City Council Reviews Economic Health of Las Cruces

Feb 23, 2021

The Las Cruces City Council reviewed the state of the city’s economic health during Monday’s work session. Las Cruces reported a 7.7% unemployment rate in December of 2020, up approximately 3% from the previous year.

City Economic Development Director Griselda Martinez says the rise in unemployment can be directly connected to the COVID-19 pandemic.

“There is a direct correlation between the public health orders and the level of unemployment that you see in the 2020 data,” Martinez said. “For the first time, we had lower numbers in unemployment than we did from the Great Recession. So, we were at the verge of growing beyond 2008 numbers, and then the public health orders came about and that took us back to really high numbers of unemployment.”

2020 unemployment in Las Cruces reached its peak in July, rising to 13.6%. Kyle Eagar, from the Las Cruces Economic Development Department, says unemployment has fluctuated drastically month-to-month.

“The two takeaways…are one, the unemployment rate has been higher every month in 2020, compared to 2019,” Eagar said. “And two, the unemployment rate has been extremely volatile. We've observed large month-to-month swings in the unemployment rate, largely due to the COVID-19 restrictions.”

Mayor Ken Miyagishima says he is hopeful workforce recovery will continue, emphasizing the resiliency of businesses during the pandemic.

“We're at 94% of where we were in January of 2020, and 95.3% of where we were in the same time of January 2019,” Miyagishima said. “So that actually shows you the resiliency of the workforce in the city and the businesses.”

Councilor Gabe Vasquez pointed to the city’s construction boom as a sign of economic growth. He says that Las Cruces is an ideal location for those looking to lower their cost of living.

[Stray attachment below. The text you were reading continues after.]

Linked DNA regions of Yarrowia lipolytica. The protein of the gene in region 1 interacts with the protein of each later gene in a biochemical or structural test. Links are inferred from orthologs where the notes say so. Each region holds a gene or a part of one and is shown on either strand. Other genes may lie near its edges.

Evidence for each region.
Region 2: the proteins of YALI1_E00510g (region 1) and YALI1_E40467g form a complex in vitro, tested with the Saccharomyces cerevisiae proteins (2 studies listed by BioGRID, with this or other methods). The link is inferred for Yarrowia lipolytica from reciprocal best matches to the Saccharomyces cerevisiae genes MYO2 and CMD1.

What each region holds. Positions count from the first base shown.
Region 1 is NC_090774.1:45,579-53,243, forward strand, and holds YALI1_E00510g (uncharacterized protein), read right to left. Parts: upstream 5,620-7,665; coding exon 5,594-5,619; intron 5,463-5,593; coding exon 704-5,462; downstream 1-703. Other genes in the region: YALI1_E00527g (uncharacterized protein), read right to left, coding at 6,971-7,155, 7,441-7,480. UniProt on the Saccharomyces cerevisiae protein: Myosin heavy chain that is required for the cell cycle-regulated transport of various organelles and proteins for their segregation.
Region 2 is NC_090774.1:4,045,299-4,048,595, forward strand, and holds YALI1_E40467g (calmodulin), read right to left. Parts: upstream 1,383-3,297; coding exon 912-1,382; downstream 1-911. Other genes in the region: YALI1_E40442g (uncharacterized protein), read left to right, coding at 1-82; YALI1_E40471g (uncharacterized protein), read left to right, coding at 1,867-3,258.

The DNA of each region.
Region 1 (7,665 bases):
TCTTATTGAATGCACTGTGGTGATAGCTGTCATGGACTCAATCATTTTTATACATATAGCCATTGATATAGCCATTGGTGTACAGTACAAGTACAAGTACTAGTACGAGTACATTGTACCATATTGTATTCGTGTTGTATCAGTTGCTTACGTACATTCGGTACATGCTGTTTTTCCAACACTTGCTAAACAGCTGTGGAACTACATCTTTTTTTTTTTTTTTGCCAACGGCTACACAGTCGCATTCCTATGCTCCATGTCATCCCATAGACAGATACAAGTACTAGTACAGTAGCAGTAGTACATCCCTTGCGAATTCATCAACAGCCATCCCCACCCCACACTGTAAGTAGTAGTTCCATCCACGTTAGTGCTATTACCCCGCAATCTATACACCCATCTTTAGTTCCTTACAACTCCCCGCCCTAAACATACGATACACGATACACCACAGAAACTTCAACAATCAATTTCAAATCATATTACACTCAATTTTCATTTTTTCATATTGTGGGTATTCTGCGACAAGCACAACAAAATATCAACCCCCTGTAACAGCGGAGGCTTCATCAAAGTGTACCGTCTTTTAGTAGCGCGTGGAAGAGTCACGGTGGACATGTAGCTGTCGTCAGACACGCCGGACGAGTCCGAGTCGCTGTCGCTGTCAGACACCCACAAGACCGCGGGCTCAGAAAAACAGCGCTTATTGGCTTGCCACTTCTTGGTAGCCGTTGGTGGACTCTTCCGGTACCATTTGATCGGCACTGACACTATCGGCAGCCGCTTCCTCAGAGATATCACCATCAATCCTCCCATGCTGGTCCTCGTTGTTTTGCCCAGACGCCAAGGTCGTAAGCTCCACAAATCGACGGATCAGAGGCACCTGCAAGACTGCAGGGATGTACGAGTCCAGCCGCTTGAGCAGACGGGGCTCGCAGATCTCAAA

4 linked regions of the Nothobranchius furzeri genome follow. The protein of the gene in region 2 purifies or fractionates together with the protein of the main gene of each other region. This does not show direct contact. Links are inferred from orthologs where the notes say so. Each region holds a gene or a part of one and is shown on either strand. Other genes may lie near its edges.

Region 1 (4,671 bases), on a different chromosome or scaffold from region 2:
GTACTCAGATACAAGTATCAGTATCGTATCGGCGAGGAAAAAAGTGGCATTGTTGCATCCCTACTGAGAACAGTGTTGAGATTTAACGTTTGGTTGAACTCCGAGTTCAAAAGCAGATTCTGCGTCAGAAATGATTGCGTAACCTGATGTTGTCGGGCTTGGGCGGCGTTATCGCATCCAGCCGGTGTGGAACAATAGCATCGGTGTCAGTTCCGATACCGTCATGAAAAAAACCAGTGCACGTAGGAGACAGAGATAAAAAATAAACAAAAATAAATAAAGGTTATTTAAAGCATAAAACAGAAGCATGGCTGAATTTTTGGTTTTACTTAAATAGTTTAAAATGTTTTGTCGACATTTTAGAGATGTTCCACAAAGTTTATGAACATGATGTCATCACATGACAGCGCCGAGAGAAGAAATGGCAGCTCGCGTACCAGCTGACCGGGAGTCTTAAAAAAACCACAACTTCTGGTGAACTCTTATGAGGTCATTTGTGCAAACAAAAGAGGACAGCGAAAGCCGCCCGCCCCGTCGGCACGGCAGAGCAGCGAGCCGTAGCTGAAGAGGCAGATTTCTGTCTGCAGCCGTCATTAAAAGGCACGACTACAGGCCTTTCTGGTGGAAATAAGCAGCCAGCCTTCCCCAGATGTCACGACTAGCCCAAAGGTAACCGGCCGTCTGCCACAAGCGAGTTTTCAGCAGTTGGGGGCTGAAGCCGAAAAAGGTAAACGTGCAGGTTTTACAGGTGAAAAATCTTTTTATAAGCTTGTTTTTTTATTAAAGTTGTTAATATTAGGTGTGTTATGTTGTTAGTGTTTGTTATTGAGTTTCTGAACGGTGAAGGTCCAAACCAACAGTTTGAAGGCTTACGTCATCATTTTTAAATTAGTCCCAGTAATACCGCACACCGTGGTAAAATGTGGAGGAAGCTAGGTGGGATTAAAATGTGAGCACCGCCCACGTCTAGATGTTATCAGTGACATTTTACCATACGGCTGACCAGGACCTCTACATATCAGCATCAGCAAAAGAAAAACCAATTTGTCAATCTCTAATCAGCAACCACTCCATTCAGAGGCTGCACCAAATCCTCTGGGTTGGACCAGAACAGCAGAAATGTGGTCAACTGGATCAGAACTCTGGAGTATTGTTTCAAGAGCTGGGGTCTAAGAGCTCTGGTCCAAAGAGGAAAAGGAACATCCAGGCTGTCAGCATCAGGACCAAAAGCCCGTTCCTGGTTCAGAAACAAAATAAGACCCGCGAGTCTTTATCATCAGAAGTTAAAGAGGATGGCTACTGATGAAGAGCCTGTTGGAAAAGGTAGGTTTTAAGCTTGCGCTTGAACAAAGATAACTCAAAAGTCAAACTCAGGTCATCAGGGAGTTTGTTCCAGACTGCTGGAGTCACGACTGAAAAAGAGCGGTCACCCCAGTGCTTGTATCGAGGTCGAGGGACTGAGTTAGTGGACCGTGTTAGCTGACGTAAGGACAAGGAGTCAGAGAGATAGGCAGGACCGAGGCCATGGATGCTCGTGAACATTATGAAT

“I know that sometimes when the economy gets bad people move to places where it's cheaper to live,” Vasquez said. “They want to get rid of some of their excess financial obligations or lower their cost of living, and so we end up being a very attractive choice for retirees here in Las Cruces to come and perhaps buy a bigger home or just you know, to retire just in general.”

Over the last two years, the median residential listing price in Las Cruces has risen from $212,000 to $242,000. When asked by Councilor Vasquez about the ability of local buyers to afford homes in the city, Las Cruces Community Development Director Larry Nichols highlighted low interest rates.

“We've tracked that very closely here in this last year, in particular, because we had a situation where the construction activity was very aggressive and improving. We built more houses here, single-family dwellings, last year during the COVID pandemic than we have in about 14 years, 15 years,” Nichols said. “The reason for being able to qualify to buy a home is that the interest rate has been as low for mortgages as it has been for a number of years. So, they're able to qualify now, where in the past that has been a challenge.”

The Las Cruces City Council will continue to receive economic updates on a quarterly basis.